I want to share a couple of quick stories about two people and their very different approaches to money.
While their approach to money management might differ, they share one important principle. In fact, every financially successful person follows this principle.
Do they both use the same financial management tool? Ok, I love to talk tools, but that’s not it. Some people use napkins to jot down a quick budget. If you’re a regular reader of our blog, you’ll know that many of the most financially engaged people use spreadsheets. Others use apps. Use a tool that works for you.
How about their money management workflow? Nope. There’s not a “right” workflow for everyone. I love talking to people about their money workflow, and there’s much to learn about how others manage their money. In fact, I’m regularly inspired by the workflow others use, and I’ll incorporate bits of their best practices into my own financial workflows, but workflows are personal. What’s right for me might not be right for you.
Financial success with this one simple rule
So the secret principle that unites the most financially engaged? There’s a hint. Engagement. Yes! The most financially engaged people are engaged. They are in the game. They’re opening their mail. They’re paying attention. They’re noticing, observing, and watching their money.
It’s not an obsession. Far from it.
Carl Richards recently shared a fantastic radio blog about the way he and his wife manage their personal finances. Carl is a big Tiller fan, but that’s not the point. I love their story because they stay engaged by looking at their total spend, each month, and discuss it together. It’s not the nitty gritty detail. In fact, they don’t fuss with categories. They’re only looking at the big picture: how many total dollars did we spend this month. It’s fodder for a great monthly conversation as a couple. They’re engaged, and it works for them.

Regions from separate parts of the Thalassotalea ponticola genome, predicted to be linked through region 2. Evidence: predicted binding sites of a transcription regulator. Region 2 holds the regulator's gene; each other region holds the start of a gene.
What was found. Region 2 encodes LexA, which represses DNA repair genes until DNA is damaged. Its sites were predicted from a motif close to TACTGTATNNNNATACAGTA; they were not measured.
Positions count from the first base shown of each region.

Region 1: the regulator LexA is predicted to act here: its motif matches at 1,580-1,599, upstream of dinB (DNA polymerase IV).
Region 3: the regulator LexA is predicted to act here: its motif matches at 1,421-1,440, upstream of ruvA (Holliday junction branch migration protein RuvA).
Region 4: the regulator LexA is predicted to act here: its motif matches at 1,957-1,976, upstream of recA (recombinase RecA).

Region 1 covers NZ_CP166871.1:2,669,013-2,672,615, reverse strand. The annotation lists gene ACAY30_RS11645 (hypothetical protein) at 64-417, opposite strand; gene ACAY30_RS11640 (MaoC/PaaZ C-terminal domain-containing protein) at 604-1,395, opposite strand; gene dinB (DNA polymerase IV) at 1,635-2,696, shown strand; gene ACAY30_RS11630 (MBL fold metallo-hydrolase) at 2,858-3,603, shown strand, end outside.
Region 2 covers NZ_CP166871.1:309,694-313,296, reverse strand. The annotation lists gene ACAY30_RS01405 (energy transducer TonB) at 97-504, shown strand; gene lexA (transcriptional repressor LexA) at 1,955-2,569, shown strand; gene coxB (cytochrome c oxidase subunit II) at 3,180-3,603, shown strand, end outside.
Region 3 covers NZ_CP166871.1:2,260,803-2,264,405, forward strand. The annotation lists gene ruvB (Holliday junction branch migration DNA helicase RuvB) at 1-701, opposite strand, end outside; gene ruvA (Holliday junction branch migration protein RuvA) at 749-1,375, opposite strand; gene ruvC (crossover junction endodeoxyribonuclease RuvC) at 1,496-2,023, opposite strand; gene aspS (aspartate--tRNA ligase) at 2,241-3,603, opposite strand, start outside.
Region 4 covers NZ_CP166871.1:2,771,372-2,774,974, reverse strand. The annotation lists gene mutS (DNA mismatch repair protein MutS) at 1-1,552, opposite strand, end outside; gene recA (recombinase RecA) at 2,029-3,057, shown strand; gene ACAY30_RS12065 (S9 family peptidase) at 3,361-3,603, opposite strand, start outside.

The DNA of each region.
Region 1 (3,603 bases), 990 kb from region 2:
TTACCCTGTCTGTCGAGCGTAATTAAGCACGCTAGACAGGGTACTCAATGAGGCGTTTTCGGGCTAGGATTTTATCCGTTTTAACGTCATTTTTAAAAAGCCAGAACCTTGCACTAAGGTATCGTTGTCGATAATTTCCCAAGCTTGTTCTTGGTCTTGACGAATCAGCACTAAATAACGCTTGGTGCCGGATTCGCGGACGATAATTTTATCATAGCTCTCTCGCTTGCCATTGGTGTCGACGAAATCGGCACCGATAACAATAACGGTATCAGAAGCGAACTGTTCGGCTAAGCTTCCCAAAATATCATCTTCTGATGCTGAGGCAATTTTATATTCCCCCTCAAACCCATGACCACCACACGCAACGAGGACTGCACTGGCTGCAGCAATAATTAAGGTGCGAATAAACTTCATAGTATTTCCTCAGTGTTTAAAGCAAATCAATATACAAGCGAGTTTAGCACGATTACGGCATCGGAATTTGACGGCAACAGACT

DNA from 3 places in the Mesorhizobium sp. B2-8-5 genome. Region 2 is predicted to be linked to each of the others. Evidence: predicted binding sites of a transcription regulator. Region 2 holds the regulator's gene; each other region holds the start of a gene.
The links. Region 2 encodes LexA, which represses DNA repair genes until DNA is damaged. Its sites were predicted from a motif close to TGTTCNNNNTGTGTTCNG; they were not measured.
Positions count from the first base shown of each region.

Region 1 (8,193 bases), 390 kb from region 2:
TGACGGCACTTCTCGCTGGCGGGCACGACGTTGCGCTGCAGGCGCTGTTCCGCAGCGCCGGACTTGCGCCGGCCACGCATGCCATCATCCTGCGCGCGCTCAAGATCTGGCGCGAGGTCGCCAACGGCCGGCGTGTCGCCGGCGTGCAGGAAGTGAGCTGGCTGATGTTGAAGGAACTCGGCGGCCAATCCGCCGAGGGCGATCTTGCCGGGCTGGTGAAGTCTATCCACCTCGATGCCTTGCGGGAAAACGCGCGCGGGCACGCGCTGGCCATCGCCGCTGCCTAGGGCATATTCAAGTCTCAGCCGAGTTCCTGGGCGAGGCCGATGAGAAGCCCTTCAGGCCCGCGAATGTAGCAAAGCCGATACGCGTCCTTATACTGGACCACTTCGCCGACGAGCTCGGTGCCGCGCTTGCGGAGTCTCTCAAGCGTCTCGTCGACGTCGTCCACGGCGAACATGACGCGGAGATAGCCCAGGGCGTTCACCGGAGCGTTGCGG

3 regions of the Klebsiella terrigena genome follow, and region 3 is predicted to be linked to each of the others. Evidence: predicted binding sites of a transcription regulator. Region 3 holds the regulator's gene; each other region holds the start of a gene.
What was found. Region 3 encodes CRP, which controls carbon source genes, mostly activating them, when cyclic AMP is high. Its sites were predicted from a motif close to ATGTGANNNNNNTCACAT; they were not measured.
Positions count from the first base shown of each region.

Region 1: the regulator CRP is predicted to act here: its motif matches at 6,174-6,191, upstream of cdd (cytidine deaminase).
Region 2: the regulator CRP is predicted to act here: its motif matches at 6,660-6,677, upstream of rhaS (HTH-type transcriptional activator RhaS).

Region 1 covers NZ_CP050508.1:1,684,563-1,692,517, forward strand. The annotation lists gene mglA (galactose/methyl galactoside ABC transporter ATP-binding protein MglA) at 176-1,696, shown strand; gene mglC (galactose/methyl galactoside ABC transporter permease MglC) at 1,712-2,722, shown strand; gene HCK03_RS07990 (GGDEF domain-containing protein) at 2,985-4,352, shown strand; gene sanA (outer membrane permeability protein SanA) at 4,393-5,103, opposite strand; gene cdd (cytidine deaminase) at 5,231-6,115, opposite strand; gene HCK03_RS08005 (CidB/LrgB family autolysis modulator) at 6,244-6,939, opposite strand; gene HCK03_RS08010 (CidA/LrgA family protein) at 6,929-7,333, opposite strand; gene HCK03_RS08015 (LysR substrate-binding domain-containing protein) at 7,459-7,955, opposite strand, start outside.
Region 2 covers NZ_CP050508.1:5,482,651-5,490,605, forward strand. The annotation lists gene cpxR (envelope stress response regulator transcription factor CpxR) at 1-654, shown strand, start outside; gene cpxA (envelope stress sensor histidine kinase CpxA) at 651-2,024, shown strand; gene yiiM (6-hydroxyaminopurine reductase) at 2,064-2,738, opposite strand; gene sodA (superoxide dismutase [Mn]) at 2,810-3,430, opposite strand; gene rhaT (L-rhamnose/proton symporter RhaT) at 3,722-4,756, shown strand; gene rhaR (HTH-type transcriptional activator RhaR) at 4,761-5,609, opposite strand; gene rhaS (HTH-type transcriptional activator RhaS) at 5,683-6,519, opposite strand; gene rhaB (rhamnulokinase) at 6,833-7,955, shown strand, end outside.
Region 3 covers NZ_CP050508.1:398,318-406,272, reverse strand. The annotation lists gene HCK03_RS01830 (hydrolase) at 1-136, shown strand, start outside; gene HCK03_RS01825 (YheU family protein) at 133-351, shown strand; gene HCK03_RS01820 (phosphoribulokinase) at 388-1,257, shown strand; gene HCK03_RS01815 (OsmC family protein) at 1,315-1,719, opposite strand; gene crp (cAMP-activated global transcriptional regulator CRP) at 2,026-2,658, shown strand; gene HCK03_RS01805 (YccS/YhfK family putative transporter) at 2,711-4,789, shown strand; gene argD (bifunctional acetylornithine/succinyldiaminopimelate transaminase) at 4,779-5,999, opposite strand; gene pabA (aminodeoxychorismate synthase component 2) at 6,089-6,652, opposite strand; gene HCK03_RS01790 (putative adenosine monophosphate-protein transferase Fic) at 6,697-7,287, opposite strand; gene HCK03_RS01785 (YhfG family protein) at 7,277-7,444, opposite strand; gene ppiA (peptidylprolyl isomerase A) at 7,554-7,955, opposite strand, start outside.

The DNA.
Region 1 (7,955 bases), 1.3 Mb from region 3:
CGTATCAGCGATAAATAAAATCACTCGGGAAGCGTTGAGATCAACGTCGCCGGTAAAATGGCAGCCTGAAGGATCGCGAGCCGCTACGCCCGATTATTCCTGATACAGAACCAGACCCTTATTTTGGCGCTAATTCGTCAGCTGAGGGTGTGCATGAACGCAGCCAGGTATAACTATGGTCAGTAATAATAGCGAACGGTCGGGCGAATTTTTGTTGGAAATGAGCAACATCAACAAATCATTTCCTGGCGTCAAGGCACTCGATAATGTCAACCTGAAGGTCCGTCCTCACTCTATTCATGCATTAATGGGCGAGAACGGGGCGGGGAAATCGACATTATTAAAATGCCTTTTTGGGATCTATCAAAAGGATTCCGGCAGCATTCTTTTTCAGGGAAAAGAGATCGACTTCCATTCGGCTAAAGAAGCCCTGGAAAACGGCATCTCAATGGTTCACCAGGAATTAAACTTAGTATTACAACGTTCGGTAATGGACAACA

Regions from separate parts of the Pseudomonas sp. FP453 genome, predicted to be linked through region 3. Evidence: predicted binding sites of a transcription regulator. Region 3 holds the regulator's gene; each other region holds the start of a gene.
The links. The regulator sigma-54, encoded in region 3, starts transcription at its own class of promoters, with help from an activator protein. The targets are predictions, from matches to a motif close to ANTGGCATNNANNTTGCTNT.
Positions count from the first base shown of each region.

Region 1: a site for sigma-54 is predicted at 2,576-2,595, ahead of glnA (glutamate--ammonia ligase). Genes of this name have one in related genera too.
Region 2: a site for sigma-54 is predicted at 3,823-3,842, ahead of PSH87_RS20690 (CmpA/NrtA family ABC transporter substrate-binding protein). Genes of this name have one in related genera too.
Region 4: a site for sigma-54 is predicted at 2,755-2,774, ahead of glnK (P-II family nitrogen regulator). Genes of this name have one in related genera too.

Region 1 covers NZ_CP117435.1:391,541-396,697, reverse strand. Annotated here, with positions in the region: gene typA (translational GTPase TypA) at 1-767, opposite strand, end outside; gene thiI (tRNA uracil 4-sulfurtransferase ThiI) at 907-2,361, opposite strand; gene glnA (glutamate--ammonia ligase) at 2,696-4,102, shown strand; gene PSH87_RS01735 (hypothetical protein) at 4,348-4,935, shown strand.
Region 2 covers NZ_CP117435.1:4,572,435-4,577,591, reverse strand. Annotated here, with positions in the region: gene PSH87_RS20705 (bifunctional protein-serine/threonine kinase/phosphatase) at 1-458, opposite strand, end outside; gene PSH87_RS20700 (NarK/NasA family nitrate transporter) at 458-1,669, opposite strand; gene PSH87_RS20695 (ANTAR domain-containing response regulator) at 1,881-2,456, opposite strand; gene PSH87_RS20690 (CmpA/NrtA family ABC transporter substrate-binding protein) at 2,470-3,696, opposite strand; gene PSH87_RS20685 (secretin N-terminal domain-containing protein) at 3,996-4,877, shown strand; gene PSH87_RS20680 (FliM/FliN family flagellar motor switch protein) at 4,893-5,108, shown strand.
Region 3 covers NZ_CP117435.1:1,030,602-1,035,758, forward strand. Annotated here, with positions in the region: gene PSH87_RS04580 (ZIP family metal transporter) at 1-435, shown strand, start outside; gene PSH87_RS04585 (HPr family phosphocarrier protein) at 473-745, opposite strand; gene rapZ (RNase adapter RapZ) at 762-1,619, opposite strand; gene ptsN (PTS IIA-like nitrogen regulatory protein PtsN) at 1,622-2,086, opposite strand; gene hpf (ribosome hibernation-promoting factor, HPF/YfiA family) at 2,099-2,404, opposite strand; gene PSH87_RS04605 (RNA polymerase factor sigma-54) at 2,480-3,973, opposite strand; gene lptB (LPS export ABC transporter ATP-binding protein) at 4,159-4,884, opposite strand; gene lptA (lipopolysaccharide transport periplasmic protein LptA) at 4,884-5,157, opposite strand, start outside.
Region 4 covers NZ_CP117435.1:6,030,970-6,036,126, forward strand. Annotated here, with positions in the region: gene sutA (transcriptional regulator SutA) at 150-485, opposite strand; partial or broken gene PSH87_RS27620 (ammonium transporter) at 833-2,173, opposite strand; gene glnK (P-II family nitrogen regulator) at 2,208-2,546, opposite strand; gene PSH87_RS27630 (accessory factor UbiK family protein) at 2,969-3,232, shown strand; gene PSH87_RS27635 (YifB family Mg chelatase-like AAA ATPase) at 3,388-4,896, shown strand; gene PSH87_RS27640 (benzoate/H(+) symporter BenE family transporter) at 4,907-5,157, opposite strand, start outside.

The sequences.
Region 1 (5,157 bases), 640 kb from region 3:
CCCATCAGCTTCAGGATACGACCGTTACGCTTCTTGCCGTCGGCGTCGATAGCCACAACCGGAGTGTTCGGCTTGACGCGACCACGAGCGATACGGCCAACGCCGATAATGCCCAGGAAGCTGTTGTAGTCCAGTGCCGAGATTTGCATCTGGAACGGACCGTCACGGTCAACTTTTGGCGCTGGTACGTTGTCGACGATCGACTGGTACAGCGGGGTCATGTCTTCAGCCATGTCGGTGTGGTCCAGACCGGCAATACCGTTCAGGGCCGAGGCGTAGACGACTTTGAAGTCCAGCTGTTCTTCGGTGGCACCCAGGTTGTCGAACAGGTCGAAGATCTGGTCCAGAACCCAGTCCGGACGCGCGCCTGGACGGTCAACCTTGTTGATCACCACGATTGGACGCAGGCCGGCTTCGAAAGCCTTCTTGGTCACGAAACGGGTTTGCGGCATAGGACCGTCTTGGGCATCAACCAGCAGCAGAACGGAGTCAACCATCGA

The second quick story is about my mom, Dinny. She is the opposite. She digs into the details. For decades, my dad has been the one to manage their finances. Recently my mom started to take some of that burden from my dad.
She uses Tiller to view all of their accounts, and she’s constantly looking to see what subscriptions they can turn off, what charges she doesn’t understand, and how she might reduce the home insurance bill, which looks large to her. She’s in the details, and it puts her in control in a very productive way.
What makes us uncomfortable can help us grow
What do Carl and Dinny have in common? They’re engaged in their finances! Their workflow couldn’t be more different. Dinny is at the 100-foot level. Carl is at the 35,000-foot level. Both are paying attention to the things that matter to them, and both sleep better at night because they understand and are in control of their finances.
Being engaged doesn’t mean having the answers, but it does mean asking questions, paying attention, and digging into the numbers.
We are wired to resist the things that make us uncomfortable.
“I don’t want to open my bank statement because I don’t know how I’m going to pay off that credit card bill.”
That’s a natural response, but it’s also a downward spiral to financial doom.
What if we instead said:
“I am opening that bank statement because I want to know about the credit card bill I need to pay. Opening this bill doesn’t make the problem better or worse, but it will keep this front of mind, and it may give me a fresh idea for how I’m going to achieve my goal of getting out of debt. I’m not going to beat myself up for this because that’s counterproductive. Instead, I’m staying engaged. I’m opening my mail. I’m even going to forgive myself, and I’m going to believe in myself too. I know I can figure this out. Maybe not today. Maybe not next week, but if I stay engaged, I can figure this out. I can reach my goals. I can do just about anything if I stay engaged!”
So that’s the rule. You have it now. Your daily financial elixir: stay engaged. Do this and everything else will come more easily.
What can you do today, for five minutes, to keep engaged in your money?
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